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End is really just the beginning of good things to come for Rays

That’s what the team stresses as it faces an offseason with roster flexibility.
The Tampa Bay Rays grounds crew works to remove the ALDS playoff logo along the first base line on the field at Tropicana Field on Friday. [DIRK SHADD | Tampa Bay Times]
Published Oct. 12

ST. PETERSBURG — While disappointed to be eliminated Thursday in Houston, the Rays are quite proud and pleased to get where they did this season, posting 96 wins to make the playoffs for the first time since 2013, winning the wild-card game in Oakland, pushing the MLB-best Astros to five games in the American League Division Series.

But they are even more excited where they are headed, confident this year’s playoff appearance is just the start of something, maybe similar to the run they had of making the postseason four times from 2008-13.

“There’s so much to build on right now," principal owner Stuart Sternberg said after the 6-1 loss at Minute Maid Park. “The experience has been good and to know we basically control our own destiny going forward.

“We’ll have some work to do in the offseason, like we always do. And I’m always confident of us doing some really good stuff in the offseason. We’ll have less to do some other years because of all the work we’ve done to get to this point. I think given the group we have here and in the minors, we’re set up pretty good certainly for next season, and beyond that a little bit.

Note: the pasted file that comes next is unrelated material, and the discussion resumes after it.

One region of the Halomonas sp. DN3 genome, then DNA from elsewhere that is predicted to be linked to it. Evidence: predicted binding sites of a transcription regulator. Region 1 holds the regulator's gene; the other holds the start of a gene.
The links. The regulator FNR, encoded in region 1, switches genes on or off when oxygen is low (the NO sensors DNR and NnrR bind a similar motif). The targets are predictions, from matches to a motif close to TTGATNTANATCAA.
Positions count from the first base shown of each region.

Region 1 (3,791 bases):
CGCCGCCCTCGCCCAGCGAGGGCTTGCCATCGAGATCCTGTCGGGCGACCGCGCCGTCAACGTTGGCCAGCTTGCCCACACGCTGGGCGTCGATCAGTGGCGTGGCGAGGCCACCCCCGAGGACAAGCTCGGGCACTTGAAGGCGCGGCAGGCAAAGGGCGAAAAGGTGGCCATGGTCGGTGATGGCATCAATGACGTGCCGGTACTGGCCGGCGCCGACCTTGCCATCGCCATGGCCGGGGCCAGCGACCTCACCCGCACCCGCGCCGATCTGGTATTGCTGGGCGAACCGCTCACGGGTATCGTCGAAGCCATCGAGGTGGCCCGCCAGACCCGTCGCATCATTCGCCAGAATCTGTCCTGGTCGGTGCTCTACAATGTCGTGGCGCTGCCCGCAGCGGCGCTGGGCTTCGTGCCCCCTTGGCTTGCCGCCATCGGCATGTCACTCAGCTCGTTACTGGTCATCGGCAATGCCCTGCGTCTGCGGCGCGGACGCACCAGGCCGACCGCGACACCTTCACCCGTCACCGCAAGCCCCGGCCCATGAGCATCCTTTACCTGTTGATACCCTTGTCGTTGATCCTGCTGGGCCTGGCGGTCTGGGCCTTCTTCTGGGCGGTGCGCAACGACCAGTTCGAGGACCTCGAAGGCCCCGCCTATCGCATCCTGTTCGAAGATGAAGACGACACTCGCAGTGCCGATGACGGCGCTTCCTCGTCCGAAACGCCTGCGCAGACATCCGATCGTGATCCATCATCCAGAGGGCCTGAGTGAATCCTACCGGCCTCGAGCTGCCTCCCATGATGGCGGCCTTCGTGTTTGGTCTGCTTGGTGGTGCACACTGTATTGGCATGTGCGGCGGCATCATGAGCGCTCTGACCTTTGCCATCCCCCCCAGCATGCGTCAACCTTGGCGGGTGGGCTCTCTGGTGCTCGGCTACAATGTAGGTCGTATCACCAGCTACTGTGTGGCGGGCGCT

“In 2010, we lost a lot of guys (to free agency). There are other years with guys you have to think about that you have to move. We’re coming right into the sweet spot. … You don’t want it to end like this, but if it is, you couldn’t write a better script for how it looks for 2020 and ’21. You’ve got a good, sizable amount of players who will be a significant part of our championship team next year."

The Rays will have the choice, which is the “control our own destiny” part, to bring back pretty much the whole 2019 squad if they want to. And/or to target specific improvements, given the flexibility from winning as much as they did with a major-league-low payroll of around $63 million on opening day.

RELATED: Astros relieved to be done with Rays after a five-game grind

Only three players are free agents, catcher Travis d’Arnaud, outfielder Avisail Garcia and infielder Eric Sogard. Of nine eligible for arbitration, only three are projected to make more than a somewhat pedestrian $2.5 million — outfielder Tommy Pham ($8.6 million), catcher Mike Zunino $4.9 million) and infielder Matt Duffy ($2.9 million). Several key players are signed via multiyear deals: Charlie Morton, Kevin Kiermaier, Blake Snell and Brandon Lowe. There’s plenty of depth in the minors matriculating through what is tabbed the game’s best farm system.

And there are a whole bunch of young, talented, confident and now playoff-seasoned players, many of whom were homegrown or acquired in trade as prospects or young big-leaguers, expecting to do more and better.